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The current productivity slowdown has stimulated research on the causes of growth.We investigate here the proximate determinants of long-term growth in Spain. Over the last 170 years, output per hour worked raised nearly 24-fold dominating gross domestic product (GDP)growth, while hours worked per person shrank by one-fourth and population trebled. Half of labourproductivity growth resulted from capital deepening, one-third from total factor productivity (TFP)and labour quality contributed the rest. In phases of acceleration (the 1920s and 1954-1985), TFPwas labour productivity's main driver complemented by capital deepening. Since Spain's accession tothe European Union (1985), labour productivity has sharply decelerated as capital deepening sloweddown and TFP stagnated. Up to the Global Financial Crisis (2008) GDP growth mainly resulted froman increase in hours worked per person and, to a less extent, from sluggish labour productivity comingmostly from weak capital deepening. Institutional constraints help explain the labour productivityslowdown.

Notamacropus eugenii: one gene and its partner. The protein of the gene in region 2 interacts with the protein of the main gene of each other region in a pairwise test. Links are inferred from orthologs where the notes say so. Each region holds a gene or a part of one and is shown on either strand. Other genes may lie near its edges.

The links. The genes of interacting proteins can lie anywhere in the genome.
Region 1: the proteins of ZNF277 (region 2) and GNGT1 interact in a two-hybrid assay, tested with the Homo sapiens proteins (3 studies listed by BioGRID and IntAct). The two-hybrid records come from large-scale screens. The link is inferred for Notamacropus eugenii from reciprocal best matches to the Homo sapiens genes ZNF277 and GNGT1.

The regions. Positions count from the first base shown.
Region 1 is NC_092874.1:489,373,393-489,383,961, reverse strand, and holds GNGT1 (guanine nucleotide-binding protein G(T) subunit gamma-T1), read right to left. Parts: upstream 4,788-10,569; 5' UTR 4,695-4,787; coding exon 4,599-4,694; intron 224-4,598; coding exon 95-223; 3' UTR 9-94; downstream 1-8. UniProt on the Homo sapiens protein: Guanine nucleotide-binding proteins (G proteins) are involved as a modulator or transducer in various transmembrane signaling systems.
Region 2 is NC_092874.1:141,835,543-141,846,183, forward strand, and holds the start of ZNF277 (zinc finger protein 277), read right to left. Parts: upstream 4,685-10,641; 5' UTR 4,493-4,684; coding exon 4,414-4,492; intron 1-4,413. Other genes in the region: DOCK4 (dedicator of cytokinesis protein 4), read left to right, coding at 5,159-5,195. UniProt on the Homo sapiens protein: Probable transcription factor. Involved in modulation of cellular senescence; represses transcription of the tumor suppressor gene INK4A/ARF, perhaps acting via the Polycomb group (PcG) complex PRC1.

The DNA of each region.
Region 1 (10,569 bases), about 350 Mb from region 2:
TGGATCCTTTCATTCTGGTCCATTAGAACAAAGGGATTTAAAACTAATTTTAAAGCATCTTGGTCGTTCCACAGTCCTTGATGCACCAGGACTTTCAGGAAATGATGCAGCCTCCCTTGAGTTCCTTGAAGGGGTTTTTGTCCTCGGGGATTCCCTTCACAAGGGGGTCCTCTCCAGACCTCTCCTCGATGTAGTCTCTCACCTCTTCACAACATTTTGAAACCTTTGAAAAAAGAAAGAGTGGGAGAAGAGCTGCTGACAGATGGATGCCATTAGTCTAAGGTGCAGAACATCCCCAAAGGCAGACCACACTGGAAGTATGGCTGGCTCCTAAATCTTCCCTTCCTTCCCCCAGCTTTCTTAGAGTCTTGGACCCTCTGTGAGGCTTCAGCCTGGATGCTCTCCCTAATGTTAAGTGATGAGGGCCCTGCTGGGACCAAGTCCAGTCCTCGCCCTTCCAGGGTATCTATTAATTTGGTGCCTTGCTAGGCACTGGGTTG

capital deepening; growth; labour productivity; labour quality; spain; total factor productivity